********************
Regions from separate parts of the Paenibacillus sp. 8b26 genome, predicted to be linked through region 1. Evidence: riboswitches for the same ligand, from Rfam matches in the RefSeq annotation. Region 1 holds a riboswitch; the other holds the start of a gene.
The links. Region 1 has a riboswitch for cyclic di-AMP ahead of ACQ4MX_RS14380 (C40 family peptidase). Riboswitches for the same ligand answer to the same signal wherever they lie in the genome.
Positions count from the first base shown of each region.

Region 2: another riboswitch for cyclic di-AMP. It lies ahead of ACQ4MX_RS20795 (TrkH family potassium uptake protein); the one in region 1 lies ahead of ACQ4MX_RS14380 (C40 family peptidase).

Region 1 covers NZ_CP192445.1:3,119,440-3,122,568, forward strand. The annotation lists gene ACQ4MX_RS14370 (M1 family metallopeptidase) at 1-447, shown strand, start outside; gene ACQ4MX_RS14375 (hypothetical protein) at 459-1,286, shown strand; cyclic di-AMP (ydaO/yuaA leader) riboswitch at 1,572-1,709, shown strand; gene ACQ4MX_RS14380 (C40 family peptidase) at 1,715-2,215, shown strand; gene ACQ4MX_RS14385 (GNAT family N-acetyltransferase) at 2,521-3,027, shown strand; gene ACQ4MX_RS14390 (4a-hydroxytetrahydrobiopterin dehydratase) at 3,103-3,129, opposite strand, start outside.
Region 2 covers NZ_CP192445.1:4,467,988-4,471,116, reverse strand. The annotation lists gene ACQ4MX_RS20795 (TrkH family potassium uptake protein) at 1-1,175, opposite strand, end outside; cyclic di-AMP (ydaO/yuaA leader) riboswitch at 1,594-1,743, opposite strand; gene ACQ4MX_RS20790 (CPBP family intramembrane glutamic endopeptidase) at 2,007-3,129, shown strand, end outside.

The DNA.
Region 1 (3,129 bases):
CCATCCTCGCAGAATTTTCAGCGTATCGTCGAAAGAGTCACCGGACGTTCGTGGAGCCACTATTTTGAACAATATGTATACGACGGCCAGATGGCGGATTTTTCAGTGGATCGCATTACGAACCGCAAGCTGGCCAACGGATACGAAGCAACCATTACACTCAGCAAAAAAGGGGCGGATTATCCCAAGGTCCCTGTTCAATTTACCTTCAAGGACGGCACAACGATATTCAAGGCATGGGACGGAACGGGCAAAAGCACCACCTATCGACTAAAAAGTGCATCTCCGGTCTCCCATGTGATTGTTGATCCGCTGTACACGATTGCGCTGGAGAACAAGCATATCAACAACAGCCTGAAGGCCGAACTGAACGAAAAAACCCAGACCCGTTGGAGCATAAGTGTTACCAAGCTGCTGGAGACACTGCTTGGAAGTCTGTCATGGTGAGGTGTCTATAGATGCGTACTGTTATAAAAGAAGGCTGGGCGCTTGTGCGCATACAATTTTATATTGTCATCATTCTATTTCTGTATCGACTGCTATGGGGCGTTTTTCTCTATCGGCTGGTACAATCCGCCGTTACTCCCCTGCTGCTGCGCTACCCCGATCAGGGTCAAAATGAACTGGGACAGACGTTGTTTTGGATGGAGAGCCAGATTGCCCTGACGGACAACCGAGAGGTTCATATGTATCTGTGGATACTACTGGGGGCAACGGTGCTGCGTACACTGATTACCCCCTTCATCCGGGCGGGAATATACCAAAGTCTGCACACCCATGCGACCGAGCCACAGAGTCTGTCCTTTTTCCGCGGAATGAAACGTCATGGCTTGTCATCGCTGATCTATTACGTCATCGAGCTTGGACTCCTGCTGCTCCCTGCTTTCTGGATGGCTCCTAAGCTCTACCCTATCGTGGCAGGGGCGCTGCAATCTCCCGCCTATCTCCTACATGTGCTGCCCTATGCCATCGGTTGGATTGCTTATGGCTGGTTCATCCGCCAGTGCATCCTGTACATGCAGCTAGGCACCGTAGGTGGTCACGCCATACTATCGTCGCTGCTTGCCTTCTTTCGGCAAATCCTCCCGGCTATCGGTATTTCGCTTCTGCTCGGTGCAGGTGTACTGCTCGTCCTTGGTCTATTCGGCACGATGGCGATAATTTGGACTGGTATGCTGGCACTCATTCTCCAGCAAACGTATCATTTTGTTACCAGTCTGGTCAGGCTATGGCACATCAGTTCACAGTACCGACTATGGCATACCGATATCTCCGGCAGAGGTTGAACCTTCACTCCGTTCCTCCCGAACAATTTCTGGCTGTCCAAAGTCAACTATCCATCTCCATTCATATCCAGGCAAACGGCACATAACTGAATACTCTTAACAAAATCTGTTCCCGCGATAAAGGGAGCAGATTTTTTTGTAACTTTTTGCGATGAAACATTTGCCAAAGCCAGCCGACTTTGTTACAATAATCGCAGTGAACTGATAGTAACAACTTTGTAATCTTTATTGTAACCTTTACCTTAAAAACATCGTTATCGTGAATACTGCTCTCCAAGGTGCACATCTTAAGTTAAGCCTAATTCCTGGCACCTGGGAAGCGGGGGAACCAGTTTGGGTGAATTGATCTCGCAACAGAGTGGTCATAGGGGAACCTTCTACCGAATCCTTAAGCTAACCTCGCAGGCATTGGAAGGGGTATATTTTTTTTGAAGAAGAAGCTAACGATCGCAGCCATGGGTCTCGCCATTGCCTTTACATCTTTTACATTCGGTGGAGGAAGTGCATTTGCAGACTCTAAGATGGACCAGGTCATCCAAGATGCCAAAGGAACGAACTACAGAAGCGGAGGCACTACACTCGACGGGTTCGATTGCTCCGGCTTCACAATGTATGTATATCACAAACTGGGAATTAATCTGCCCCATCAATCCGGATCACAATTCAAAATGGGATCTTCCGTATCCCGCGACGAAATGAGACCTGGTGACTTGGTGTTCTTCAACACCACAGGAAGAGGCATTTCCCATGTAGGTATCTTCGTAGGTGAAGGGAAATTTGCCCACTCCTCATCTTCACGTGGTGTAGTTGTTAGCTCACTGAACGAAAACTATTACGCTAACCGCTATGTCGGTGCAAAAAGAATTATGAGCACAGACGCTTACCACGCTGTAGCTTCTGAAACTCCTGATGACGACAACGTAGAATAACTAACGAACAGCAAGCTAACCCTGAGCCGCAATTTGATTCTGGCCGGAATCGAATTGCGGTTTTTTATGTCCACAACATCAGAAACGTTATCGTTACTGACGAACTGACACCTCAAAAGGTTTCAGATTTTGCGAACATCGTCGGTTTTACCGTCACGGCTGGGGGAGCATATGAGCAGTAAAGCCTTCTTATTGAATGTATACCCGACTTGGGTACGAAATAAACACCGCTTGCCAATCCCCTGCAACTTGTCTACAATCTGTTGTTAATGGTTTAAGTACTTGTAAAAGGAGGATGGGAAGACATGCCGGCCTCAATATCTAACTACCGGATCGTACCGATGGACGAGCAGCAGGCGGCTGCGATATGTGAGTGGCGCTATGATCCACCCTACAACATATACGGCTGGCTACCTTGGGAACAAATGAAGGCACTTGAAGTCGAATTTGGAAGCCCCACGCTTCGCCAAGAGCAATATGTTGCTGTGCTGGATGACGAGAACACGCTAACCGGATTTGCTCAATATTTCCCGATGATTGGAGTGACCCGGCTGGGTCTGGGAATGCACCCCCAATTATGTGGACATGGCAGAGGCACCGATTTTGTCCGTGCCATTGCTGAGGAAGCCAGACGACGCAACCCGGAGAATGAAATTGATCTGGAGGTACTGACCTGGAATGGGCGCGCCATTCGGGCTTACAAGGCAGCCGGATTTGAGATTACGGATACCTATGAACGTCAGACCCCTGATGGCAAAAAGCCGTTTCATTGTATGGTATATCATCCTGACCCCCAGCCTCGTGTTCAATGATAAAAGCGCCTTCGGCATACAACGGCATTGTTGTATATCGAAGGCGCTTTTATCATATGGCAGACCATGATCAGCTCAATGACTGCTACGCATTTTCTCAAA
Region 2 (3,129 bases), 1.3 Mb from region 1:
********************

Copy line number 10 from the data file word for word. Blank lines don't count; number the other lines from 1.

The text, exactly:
Region 2 (3,129 bases), 1.3 Mb from region 1: